Over the past four (!!!) months, my physical world has gotten quite small. I’ve only been in a store twice. Howard and I take a daily walk around the neighborhood, varying the route, but we seldom run into anyone. I do go to the farm to pick up my weekly CSA share and have been invited to do a few sessions of socially-distant outdoor volunteering there, but otherwise, my life is home-based.
Fortunately, the wider world, courtesy of the internet, has remained accessible. I exercise from home with my boot camp friends on our usual mornings. I continue to practice with my favorite teachers at the yoga studio. My book group still “gathers”. I still participate in programs “at” the library. I’ve had virtual happy hours and other visits with family and friends. Life is certainly not lonely.
Over the past decade, I’ve experienced the wonder of what the connections forged over the internet can be. When I joined the on-line cooking group French Fridays with Dorie, I had no expectations, mostly just relying on the weekly recipe as a prompt for my blog. What developed was a group of friends comprised of enthusiastic home cooks from around the world.
One of my new friends was Nana. Nana (aka Ro) and her daughter Tricia blogged about the weekly recipe, sometimes cooking separately, sometimes together, and shared their insights on their blog. Through these weekly reviews, I was drawn into their closeness, their enthusiasm, and their love of cooking. When French Fridays ended, Nana created her own blog and continued with the subset of us that moved on to cooking through a different cookbook.
Over time, I had the good fortune to meet Nana and Tricia in person several times. In person, I became even fonder of Nana. She was such a wonderful role model for aging gracefully, maintaining her joy in new experiences, sharing her wisdom, and keeping her sense of humor. I feel lucky to have known her as our paths would never have crossed without this cyber-experience. I will miss her posts, her stories, and her warm comments. I hope our group brought her the same pleasure that we feel about her being an integral part of it.
As a tribute to Nana, our little cadre of cooks in Cook the Book Fridays is making a recipe from Everyday Dorie that she often nominated for our schedule but the group hadn’t yet been chosen. So, this week I made a Lower East Side Brunch Tart. Nana, thank you for your friendship! This one’s for you…
It should come as no surprise that I LOVE TARTS. I make one almost every week, sometimes savory, sometimes sweet. A pastry crust is my favorite base for any set of flavors. The Lower East Side Brunch Tart is the cover photo on Everyday Dorie, so it’s bee on my radar for a while now. When I sat down to look at the recipe, I was intrigued with the combination of ingredients. Cream cheese, smoked salmon, capers, red onion, dill, tomatoes. An intentional combination of the makings of a “dress-your-own bagel” buffet. The crust stood in for the bagel, and the flavors were locked in place with a simple custard.
Wow! This is my favorite recipe so far from Everyday Dorie. The lox was particularly smoky so there was an undertone of bacon. The little pieces of cream cheese gave bursts of richness. We ate it over three days for lunch or dinner. When it’s safe to have company again, this is the perfect centerpiece for a brunch gathering as the name implies. You can find the recipe here.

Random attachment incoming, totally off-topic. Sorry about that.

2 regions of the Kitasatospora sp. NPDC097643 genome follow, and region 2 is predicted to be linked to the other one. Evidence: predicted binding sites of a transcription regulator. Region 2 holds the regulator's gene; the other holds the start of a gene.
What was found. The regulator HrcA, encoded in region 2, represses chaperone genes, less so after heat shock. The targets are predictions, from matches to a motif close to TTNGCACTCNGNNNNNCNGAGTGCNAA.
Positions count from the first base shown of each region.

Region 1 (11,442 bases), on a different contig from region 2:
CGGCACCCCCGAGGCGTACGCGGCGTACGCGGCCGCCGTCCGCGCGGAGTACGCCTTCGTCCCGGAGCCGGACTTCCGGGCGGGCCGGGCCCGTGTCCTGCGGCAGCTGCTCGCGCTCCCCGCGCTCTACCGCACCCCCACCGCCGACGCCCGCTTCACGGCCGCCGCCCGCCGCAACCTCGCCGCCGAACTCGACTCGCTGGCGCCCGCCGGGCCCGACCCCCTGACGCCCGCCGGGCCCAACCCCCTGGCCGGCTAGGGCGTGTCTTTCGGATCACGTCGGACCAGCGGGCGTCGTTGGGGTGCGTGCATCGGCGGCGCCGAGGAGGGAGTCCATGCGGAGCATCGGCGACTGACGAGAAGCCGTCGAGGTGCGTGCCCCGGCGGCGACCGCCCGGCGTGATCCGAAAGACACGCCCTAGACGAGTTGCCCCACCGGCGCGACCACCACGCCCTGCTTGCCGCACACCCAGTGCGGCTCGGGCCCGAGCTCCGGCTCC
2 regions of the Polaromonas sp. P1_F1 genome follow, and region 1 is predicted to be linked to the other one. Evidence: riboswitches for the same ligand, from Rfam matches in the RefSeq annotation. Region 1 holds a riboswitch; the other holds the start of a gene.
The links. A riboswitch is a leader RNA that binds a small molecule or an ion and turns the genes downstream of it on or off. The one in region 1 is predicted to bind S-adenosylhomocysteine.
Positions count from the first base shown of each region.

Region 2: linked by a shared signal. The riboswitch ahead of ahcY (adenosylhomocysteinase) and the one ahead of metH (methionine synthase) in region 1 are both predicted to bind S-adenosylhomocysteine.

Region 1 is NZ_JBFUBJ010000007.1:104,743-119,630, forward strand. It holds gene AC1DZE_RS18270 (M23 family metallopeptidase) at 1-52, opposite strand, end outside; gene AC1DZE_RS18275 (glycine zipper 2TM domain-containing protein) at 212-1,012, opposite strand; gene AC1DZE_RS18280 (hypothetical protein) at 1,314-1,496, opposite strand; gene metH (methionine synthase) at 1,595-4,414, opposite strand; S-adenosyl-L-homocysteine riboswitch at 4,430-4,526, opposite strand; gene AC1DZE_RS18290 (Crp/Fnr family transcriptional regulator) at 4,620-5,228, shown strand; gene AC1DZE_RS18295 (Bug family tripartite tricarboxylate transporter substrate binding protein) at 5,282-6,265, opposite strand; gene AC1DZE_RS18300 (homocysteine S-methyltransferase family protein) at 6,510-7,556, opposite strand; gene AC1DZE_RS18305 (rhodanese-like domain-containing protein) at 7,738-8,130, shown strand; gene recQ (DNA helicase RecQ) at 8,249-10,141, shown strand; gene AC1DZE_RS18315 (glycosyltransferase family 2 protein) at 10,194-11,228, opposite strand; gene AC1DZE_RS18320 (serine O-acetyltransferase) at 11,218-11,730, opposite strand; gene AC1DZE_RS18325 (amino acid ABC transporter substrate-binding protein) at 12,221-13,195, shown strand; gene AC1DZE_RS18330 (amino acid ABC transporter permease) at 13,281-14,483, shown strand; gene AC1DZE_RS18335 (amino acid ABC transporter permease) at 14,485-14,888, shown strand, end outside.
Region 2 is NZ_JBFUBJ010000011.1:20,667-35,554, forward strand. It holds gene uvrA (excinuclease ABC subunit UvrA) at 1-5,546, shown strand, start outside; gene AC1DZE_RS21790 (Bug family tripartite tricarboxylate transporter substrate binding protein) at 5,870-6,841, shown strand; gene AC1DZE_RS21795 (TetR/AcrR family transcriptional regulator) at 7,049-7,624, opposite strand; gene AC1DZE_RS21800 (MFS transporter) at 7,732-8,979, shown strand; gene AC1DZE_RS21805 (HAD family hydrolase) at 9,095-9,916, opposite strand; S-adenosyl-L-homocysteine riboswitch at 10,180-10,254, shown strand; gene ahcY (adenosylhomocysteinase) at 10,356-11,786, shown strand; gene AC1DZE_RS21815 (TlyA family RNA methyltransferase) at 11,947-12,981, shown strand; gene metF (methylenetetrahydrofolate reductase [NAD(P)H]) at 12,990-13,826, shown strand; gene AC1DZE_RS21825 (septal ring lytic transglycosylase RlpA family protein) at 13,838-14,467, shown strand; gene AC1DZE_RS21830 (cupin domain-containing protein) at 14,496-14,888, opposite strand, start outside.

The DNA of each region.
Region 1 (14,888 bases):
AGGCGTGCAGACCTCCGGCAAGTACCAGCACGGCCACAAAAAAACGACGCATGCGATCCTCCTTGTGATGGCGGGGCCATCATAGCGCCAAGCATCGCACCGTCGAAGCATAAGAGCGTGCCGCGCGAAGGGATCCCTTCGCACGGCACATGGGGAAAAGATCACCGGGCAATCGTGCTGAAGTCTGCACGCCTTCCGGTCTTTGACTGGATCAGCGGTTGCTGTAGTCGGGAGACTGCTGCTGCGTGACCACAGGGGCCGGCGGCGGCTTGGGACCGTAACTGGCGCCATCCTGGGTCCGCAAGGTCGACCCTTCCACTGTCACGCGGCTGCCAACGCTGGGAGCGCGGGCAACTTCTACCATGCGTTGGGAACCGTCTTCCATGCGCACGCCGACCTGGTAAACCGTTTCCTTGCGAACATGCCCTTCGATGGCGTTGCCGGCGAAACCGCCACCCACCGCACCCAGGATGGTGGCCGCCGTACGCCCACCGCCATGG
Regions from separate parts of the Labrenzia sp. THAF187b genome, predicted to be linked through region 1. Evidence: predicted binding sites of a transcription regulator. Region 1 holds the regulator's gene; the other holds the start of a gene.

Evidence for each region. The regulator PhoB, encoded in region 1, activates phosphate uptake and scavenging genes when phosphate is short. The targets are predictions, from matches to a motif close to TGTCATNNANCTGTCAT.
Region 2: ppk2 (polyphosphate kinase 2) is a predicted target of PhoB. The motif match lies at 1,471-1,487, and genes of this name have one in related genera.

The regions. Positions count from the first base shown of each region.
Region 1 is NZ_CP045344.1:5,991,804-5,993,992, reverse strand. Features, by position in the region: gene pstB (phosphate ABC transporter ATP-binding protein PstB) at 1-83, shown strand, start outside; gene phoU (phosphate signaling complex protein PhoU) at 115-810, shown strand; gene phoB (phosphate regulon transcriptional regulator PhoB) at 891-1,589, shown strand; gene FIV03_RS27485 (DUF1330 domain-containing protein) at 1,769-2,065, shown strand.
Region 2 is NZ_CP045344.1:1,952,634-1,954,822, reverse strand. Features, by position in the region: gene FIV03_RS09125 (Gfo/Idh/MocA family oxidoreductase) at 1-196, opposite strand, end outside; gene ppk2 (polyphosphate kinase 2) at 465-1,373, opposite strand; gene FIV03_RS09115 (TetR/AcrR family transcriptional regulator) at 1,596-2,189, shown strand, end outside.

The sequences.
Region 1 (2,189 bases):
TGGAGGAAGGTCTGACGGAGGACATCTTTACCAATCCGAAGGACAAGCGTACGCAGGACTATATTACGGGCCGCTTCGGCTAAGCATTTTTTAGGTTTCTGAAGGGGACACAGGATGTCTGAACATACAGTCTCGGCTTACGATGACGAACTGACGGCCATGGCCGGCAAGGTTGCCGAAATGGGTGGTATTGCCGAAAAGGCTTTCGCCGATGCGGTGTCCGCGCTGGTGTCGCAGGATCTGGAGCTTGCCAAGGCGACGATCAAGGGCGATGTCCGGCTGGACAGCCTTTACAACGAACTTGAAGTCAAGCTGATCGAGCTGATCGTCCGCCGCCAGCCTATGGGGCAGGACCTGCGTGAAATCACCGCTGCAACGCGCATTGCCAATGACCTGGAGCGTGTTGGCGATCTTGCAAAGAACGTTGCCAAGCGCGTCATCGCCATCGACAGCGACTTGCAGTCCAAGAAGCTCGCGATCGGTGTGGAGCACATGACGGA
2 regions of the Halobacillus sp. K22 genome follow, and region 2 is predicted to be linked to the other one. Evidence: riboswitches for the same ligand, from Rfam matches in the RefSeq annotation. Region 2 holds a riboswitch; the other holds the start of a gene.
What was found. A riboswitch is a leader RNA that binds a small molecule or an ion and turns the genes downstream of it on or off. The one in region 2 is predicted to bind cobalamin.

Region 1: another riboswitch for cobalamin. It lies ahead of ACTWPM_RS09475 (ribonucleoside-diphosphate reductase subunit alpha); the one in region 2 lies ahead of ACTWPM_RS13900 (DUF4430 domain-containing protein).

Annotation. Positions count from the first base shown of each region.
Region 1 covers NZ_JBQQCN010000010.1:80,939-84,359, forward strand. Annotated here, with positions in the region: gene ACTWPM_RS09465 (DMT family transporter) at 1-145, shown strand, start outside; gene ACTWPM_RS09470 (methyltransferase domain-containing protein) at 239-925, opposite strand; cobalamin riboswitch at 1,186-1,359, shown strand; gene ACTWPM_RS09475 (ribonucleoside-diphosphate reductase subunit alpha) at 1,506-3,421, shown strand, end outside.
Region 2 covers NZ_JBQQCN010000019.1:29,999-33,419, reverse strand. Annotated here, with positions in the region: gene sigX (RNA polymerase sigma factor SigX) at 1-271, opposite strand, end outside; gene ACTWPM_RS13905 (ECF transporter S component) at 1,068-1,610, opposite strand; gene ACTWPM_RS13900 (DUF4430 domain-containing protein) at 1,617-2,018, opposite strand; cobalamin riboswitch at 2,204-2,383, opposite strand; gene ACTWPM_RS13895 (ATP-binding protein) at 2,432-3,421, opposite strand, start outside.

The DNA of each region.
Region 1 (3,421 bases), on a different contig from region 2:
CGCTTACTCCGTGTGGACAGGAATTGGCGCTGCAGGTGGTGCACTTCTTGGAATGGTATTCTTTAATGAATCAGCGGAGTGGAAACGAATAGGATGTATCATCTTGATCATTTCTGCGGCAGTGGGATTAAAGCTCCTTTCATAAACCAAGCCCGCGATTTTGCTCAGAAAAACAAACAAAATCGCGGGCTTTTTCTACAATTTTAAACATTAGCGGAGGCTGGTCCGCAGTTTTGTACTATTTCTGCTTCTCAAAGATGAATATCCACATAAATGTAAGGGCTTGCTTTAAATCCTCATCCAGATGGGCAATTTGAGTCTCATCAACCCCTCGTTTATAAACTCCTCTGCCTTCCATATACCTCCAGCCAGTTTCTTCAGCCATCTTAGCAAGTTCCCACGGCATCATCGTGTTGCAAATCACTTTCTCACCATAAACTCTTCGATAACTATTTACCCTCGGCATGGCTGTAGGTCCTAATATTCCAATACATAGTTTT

I hope that Nana had a chance to make this tart on her own schedule because it is so delicious! Certainly whenever I make this again, I will think of it as “Nana’s Bagels-and-Lox Tart”.
Reviews from other members of Cook the Book Fridays about the Lower East Side Brunch Tart can be found here.
My heartfelt sympathies go out to Tricia and the rest of Nana’s family for the loss of a special woman. xo
For some reason, I kept thinking this week’s recipe for French Fridays with Dorie was called creamy eggs and mushrooms, and I had visions of scrambled eggs with mushrooms. I found the idea appealing, but not necessarily interesting. When I looked more closely to write out the grocery list, I was delighted to find I was wrong. The recipe is actually for creamy mushrooms and eggs, which are poached, not scrambled.
What a perfect dish for brunch! The mushrooms are sautéed with shallots, and then cream is added and simmered to thicken before finishing with fresh herbs. The sauce is spooned over toast and topped with a poached egg.
This recipe was a team effort. I made the sauce while Howard poached the eggs. Dorie recommends challah or brioche, but any kind of toast would do. I went with the egg bread theme and bought egg sandwich rolls at the grocery store because they didn’t have any loaves of the recommended bread. Slices from a loaf would have presented better because the top of the roll didn’t sit flat on the plate, though it still tasted great.
The two of us shared the full recipe, and I know we’ll be making this again, for ourselves or guests.
The sauce could definitely be repurposed for dinner. I recently concocted a similar sauce with a generous dose of garlic and some Madeira and served it over leek and fennel ravioli. It was also delicious. The flavors of mushrooms and cream are a winning combination!
We don’t post the recipes, but you can find it in Dorie Greenspan’s book Around My French Table.
To see what other Doristas thought of this recipe, check out their posts here.